Bodybuilding Champion Conquers 15 Years of Eating Disorders

By John Lavitt 12/29/14

A UK woman won first place at a bodybuilding competition after successfully overcoming both anorexia and bulimia.


In an inspirational tale to mark the end of the year, 31-year-old Carly Tierney conquered 15 years of battling eating disorders to win the Miss Bikini Tall category in Great Britain. Crowned the 2014 champion at the Miami Pro UK competition, the female bodybuilder's victory was a symbolic moment for women dealing with the self-destructive demons of anorexia and bulimia. She hopes her victory can demonstrate that redemption and health are true possibilities, she told the Daily Mail.

Tierney, who is from South Yorkshire, suffered from a combination of anorexia and bulimia since she was a teenager. As a child, she was bullied for being overweight. She explained the pernicious logic that followed. "I decided to diet in order to look better but in fact I started to look horrible," she said. "People would say, 'Oh look at her, she looks good, she looks skinny,' when in actually fact I was going through hell."

Rather than achieving her desired results, Tierney fell into a compulsive spiral of eating disorders. At age 30, after years of failed treatments, she realized she had no other choice but to help herself. She began learning about nutrition, healthy eating and exercising. Her research led her to professional bodybuilding. The first step in embracing this path was to become a full-time personal trainer. For the past two years, she’s trained twice daily while eating six to eight small meals a day to replenish her strength and maintain her metabolism.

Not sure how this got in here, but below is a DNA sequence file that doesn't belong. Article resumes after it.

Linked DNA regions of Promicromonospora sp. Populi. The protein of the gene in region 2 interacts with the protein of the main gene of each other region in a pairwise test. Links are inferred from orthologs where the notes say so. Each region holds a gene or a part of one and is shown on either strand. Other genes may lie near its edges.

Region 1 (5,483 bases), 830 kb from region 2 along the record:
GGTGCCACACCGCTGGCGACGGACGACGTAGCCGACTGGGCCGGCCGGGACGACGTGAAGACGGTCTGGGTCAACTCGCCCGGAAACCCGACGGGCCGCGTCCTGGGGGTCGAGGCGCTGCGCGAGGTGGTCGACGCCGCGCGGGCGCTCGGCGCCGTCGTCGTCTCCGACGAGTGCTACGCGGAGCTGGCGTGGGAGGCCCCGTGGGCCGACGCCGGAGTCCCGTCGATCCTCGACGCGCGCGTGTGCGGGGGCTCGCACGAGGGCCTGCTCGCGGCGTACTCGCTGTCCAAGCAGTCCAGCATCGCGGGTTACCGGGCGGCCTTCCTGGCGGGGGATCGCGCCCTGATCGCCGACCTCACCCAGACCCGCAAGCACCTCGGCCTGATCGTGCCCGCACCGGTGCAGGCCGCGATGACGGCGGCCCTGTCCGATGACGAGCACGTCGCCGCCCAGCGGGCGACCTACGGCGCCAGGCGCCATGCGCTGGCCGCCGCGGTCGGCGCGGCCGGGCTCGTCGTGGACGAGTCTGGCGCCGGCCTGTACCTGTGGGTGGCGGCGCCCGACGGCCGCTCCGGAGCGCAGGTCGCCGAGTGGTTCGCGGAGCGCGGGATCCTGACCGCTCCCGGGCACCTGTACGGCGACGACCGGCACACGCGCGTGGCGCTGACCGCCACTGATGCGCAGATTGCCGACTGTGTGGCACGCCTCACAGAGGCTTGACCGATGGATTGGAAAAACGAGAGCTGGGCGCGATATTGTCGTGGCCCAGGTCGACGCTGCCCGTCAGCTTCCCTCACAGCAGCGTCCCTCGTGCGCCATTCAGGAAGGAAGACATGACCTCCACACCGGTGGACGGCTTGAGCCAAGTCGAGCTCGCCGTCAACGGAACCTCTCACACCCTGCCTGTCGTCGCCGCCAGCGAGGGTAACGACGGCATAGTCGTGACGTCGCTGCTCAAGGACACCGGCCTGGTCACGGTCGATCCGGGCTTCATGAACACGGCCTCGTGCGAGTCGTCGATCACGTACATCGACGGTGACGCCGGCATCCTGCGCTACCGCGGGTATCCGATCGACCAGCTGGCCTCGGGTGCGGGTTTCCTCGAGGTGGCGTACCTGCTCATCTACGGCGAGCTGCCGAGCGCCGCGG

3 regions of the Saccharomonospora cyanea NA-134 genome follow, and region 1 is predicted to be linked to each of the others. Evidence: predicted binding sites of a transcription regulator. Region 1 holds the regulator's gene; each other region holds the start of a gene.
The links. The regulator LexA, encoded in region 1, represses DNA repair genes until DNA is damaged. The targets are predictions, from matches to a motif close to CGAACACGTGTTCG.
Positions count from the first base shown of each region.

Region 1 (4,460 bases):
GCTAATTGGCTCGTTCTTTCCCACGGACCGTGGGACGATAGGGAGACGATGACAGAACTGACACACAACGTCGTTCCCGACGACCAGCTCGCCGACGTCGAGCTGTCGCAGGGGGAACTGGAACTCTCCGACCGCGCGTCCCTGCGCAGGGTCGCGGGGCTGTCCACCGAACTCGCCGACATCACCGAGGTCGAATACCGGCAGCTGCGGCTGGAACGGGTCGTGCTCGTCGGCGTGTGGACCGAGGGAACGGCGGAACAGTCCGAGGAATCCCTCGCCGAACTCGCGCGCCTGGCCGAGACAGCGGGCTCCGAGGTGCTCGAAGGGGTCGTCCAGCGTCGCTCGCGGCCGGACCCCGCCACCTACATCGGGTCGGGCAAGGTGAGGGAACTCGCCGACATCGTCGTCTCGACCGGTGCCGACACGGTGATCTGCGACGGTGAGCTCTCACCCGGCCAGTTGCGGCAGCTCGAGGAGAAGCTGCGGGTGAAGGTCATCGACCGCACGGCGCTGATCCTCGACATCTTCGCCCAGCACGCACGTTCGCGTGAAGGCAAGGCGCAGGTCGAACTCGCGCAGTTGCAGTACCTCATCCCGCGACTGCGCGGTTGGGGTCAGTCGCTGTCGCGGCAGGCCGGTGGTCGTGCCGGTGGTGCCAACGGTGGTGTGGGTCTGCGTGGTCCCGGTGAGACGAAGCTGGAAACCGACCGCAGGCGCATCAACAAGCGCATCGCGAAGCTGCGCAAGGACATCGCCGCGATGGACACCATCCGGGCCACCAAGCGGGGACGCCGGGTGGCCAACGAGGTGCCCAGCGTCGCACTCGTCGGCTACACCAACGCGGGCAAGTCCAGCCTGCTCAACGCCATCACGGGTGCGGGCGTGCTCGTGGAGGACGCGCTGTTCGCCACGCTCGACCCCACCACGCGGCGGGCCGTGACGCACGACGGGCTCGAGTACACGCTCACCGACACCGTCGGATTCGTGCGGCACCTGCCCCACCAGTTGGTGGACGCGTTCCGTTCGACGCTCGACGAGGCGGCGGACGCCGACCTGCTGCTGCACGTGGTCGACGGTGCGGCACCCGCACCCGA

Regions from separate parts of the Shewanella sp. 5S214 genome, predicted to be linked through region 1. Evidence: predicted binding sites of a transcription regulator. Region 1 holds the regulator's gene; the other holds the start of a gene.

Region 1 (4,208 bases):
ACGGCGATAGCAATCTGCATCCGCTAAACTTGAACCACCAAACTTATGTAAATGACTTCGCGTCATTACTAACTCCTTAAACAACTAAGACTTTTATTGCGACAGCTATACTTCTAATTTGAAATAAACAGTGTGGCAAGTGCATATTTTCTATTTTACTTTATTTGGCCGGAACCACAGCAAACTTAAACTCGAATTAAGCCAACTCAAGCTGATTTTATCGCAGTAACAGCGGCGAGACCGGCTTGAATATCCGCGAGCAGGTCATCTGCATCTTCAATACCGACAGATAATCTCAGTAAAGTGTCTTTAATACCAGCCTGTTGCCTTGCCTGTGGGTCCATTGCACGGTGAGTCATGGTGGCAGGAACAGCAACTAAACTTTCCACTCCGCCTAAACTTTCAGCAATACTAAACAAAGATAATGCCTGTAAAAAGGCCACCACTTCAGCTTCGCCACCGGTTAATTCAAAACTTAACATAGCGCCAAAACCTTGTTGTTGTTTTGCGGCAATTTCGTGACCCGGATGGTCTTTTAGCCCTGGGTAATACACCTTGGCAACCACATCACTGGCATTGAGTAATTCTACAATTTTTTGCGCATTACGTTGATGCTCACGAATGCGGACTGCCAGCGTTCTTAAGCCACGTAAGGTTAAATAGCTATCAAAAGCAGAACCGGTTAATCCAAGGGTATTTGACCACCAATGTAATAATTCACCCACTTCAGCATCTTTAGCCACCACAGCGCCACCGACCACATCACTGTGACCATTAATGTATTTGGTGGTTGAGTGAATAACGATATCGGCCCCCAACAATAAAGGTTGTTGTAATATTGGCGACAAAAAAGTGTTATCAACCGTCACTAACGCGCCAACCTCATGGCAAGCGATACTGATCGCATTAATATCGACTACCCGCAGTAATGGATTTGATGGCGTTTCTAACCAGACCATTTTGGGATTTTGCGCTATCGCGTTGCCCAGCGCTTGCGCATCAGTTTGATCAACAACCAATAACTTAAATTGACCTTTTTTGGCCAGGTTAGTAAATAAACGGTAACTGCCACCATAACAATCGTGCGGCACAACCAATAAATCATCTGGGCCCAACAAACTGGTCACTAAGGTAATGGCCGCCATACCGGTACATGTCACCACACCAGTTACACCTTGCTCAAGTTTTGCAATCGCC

Incredibly, it was just 18 months ago that she became serious about the possibility of competing. Yet, in October, she claimed the title of Miss Bikini Tall at the Miami Pro UK bodybuilding competition, beating 65 other entrants.

Bodybuilding has built not just her physical strength, but her mental resilience as well. During the competition, Tierney took the judges' comments like a true professional. "I think differently about my body than I did before as this is a sport and means things always need improving. The judge commented that I needed work on my bum and my legs. If I had been told that before, I think I would have had a nervous breakdown," she said.

She hopes her victory will inspire people to be more comfortable in their own bodies. "It is really important to educate people on eating disorders, especially bulimia. People see these high achievers and think they are successful, skinny and fine but they don't know what goes on behind closed doors,” she said.

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Growing up in Manhattan as a stutterer, John Lavitt discovered that writing was the best way to express himself when the words would not come. After graduating with honors from Brown University, he lived on the Greek island of Patmos, studying with his mentor, the late American poet Robert Lax. As a writer, John’s published work includes three articles in Chicken Soup For The Soul volumes and poems in multiple poetry journals and compilations. Active in recovery, John has been the Treatment Professional News Editor for The Fix. Since 2015, he has published over 500 articles on the addiction and recovery news website. Today, he lives in Los Angeles, trying his best to be happy and creative. Find John on Facebook, Twitter, and LinkedIn.